We lose a bit of our digital privacy with every data breach that occurs. A breach like the one at AT&T -- which exposed Social Security numbers and other personal information needed for identity theft -- is particularly serious in the landscape of data breaches. The percentage of users with Social Security numbers exposed in our data bases following the AT&T breach increased from less than 1 percent to almost 15 percent. Sensitive personal information getting out -- especially when it's easily accessible on the public internet, not just the dark web, which requires special software to be accessed -- opens you up to a huge risk of abuse.

The most notable threat users face is the potential for identity theft, where malicious actors access email, bank, and credit card accounts to impersonate victims. This can also include gaining unauthorized access to accounts by resetting passwords and even taking control of your phone number to bypass text message confirmations. What’s more, if a thief has access to your personal details, they might go as far as taking out loans or credit cards in your name -- a tactic that remains one of the most common types of identity theft.

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Artificial Intelligence: What are 4 major cyber threats for 2024?


AI is one of the most powerful innovations of the decade, if not the most powerful. Yet with that power also comes the risk of abuse.

Whenever any new, disruptive technology is introduced to society, if there is a way for it to be abused for the nefarious gain of others, wrongdoers will find it. Thus, the threat of AI is not inherent to the technology itself, but rather an unintended consequence of bad actors using it for purposes that wreak havoc and cause harm. If we do not do something about these cyber threats posed by the misuse of AI, the legitimate, beneficial uses of the technology will be undermined.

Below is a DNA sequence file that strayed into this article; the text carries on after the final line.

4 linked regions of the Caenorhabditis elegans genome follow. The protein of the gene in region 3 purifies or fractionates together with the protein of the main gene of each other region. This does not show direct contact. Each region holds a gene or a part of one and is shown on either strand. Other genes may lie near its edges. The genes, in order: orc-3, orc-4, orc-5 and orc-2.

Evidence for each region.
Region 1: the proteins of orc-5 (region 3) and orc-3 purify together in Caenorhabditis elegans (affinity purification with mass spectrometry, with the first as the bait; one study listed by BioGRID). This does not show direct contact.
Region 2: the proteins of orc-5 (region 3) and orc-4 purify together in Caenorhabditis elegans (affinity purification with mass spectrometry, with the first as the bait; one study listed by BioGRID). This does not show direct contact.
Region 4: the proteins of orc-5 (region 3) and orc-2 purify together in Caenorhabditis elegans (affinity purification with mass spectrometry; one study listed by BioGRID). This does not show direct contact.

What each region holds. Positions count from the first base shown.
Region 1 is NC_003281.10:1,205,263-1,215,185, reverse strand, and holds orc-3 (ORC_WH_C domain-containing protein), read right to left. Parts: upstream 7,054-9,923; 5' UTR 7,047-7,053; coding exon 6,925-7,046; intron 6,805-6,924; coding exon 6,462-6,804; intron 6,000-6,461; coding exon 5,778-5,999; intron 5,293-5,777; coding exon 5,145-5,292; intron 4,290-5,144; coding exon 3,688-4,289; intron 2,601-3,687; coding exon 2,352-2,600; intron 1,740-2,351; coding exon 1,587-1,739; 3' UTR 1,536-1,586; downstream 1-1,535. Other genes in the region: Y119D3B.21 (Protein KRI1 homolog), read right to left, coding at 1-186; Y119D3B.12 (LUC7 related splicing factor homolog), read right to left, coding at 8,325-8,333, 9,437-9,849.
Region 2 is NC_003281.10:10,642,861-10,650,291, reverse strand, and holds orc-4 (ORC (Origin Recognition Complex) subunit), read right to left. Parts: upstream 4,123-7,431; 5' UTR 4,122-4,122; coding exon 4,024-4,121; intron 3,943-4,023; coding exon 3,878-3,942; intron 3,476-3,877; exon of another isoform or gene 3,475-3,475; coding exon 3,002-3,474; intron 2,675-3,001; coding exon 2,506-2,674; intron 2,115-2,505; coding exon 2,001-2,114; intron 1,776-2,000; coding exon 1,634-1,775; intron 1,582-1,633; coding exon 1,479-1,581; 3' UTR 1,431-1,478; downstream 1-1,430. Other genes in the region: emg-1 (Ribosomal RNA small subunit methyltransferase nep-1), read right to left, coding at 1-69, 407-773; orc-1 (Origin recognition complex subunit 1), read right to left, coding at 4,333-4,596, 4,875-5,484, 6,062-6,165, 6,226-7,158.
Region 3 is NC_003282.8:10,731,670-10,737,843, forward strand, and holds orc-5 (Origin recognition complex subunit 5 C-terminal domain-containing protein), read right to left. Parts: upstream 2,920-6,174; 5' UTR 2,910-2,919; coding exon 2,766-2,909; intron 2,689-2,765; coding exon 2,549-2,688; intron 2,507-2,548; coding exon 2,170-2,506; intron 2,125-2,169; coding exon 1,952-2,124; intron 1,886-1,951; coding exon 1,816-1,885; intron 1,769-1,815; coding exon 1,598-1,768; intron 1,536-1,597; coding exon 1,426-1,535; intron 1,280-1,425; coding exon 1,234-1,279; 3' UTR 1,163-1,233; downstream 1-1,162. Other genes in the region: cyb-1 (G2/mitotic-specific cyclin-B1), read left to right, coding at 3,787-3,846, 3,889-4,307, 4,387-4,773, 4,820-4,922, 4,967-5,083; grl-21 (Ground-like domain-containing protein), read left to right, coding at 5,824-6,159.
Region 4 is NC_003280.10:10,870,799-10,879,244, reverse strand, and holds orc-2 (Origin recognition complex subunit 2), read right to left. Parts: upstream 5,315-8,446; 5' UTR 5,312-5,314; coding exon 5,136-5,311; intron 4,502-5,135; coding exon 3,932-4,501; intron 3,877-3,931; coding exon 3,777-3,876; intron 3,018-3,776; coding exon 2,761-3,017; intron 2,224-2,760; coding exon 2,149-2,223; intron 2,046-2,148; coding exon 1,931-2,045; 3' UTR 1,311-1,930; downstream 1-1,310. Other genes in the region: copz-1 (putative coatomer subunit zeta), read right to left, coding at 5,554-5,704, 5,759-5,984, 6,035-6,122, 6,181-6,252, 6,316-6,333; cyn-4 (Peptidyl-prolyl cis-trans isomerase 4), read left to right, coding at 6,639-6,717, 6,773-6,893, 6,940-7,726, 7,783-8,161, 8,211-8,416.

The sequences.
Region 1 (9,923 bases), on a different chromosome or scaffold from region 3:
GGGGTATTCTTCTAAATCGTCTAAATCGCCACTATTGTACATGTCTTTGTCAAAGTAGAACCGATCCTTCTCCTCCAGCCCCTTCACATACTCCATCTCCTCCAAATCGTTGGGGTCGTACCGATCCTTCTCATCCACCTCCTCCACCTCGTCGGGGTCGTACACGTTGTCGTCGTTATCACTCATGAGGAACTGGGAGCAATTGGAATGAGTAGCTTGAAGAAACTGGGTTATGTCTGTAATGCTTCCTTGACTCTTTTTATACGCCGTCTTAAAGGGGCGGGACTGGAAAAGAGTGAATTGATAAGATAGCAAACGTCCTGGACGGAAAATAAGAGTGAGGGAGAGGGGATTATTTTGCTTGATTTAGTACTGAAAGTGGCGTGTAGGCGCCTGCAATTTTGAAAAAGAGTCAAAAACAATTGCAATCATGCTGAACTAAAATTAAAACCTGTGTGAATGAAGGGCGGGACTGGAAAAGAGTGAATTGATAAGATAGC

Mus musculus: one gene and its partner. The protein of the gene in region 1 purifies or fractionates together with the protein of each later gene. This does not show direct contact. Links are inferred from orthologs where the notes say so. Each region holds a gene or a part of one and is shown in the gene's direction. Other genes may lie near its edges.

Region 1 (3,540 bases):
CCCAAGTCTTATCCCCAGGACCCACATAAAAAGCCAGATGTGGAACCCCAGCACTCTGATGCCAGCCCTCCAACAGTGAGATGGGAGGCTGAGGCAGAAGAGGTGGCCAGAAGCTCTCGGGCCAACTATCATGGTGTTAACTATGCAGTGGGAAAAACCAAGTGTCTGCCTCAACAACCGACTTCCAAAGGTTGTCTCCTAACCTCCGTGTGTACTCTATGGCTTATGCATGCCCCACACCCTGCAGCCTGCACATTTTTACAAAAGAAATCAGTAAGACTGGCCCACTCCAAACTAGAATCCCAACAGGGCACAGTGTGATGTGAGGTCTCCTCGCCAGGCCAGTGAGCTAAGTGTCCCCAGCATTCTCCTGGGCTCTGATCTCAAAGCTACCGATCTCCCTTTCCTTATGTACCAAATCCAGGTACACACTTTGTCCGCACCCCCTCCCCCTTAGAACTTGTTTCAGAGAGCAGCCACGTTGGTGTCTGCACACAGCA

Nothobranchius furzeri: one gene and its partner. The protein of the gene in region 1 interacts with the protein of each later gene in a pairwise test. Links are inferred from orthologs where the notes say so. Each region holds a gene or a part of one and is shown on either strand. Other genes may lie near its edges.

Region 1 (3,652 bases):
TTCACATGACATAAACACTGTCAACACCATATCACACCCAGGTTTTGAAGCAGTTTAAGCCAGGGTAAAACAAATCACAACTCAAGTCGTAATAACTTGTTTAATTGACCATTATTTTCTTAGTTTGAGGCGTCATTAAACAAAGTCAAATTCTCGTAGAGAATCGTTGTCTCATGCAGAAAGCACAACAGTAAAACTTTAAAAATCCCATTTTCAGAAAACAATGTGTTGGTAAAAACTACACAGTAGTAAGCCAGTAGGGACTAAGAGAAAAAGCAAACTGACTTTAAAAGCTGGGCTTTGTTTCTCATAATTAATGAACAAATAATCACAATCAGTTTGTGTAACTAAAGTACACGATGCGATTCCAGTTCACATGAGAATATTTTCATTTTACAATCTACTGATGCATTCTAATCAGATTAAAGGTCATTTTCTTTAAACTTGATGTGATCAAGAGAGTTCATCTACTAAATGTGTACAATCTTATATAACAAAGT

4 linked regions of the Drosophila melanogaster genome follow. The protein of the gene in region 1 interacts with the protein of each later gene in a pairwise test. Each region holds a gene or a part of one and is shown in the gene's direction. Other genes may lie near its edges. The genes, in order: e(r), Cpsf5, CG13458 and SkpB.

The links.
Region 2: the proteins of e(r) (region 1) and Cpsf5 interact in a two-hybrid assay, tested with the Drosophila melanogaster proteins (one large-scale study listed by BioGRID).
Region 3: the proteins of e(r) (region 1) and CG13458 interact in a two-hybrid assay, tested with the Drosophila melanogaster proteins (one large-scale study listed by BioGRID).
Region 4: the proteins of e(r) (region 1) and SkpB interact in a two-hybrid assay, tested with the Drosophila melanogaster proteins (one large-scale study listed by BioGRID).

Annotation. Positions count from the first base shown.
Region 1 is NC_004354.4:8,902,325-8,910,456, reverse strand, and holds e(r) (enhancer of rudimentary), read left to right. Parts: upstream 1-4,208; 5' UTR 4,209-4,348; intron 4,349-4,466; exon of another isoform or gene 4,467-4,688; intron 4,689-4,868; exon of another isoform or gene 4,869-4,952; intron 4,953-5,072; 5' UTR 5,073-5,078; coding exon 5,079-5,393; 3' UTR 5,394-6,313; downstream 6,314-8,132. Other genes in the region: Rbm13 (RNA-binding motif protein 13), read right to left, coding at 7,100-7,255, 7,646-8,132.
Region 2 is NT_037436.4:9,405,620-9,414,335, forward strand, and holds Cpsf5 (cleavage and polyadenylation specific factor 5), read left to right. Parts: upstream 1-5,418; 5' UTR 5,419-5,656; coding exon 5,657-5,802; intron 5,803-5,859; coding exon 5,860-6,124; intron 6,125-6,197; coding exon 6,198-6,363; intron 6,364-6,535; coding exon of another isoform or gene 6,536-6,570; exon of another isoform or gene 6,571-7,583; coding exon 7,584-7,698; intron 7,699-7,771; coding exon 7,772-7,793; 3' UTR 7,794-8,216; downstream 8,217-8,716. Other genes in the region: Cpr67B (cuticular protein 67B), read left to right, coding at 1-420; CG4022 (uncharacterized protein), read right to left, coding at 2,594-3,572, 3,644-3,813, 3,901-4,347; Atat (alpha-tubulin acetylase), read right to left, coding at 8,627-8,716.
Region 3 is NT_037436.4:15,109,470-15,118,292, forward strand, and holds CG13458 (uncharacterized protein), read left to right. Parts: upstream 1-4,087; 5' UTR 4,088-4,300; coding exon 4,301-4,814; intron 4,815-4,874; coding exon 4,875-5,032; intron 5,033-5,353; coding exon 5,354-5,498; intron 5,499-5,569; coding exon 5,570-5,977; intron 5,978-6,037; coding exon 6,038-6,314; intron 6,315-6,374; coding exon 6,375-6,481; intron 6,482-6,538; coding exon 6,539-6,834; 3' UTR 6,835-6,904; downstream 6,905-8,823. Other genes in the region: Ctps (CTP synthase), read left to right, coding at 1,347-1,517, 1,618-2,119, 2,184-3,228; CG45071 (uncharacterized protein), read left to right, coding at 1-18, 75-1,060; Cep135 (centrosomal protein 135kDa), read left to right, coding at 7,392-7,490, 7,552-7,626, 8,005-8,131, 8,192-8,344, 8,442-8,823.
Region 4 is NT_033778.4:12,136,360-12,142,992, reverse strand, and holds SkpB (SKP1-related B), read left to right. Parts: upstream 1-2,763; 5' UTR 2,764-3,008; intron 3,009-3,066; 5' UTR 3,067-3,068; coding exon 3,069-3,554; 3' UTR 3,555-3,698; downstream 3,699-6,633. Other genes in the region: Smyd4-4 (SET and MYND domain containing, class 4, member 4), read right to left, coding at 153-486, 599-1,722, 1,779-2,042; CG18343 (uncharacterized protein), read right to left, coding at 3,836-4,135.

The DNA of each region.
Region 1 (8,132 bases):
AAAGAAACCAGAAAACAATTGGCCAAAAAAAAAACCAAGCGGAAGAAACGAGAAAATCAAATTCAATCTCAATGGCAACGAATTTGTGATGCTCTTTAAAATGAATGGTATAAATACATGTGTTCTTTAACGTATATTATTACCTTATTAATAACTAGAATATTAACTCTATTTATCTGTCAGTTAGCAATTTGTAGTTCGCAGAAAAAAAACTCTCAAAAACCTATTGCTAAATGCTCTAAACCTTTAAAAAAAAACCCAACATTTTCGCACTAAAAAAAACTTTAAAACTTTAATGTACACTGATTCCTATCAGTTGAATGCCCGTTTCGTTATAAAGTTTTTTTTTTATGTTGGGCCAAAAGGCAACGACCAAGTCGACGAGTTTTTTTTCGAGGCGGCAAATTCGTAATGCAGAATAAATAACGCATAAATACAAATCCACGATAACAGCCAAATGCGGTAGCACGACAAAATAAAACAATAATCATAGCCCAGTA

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Seven crucial dos and don'ts for cyber-attack survival

endpoint protection

Think you’ve been hit by a cyber-attack? You need to move fast, but what immediate actions should you take, or should you not take?  Here’s a Cyber Incident Responder’s guide to steer you through the turmoil. The actions your team takes -- or doesn’t take -- can greatly impact the overall duration of recovery, cost, and the potential to uncover vital evidence left by threat actors within your infrastructure.

Identifying a cyber security incident can be challenging. Many threat actors have mastered the art of quietly infiltrating IT systems and hiding their digital footprints. Not all cyber-attacks are as overt as encryption-based ransomware or mandate fraud. The rise of encryption-less ransomware and corporate and state-level espionage is concerning. These silent intruders can lead to data and intellectual property (IP) loss, diminished competitive edge or market share, potential regulatory fines, and reputational damage.  All of which can be just as devastating, if not more so, to an organization, its employees, and investors, than a single ransomware incident.

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Unlike Netflix, Disney et al, Google thinks password sharing is a good idea

Remembering passwords

Streaming video services have clamped down on password sharing and have -- as Netflix has shown -- reaped the financial benefits. But while many companies are keen to stamp out the practice of sharing passwords, Google is actively embracing it.

A policy change that was talked about back in February is now rolling out, bringing a new password sharing option to Google Password Manager. The feature makes it possible to share a password in a secure way, without having to write it down.

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Dissecting the latest DNS-based attack trends -- What we're seeing and how to get ahead


As the foundational component of the internet, DNS has been around for over 40 years and yet, it remains a major vector for bad actors even today. You might think that DNS wouldn’t be such a big security concern today given how much time we’ve had to come up with a better way to secure it, but lo and behold, it’s still at least partially responsible for a large percentage of cyber-attacks.

DNS-based attacks can include everything from malware to phishing, to domain theft and DDoS (Distributed Denial of Service) attacks, among others. And these can have major consequences for the organizations hit by them. While there are countless examples, some of the most recent and well-publicized ones have included takedowns of ChatGPT and Google Cloud, though almost every bit of modern malware leverages DNS in some way.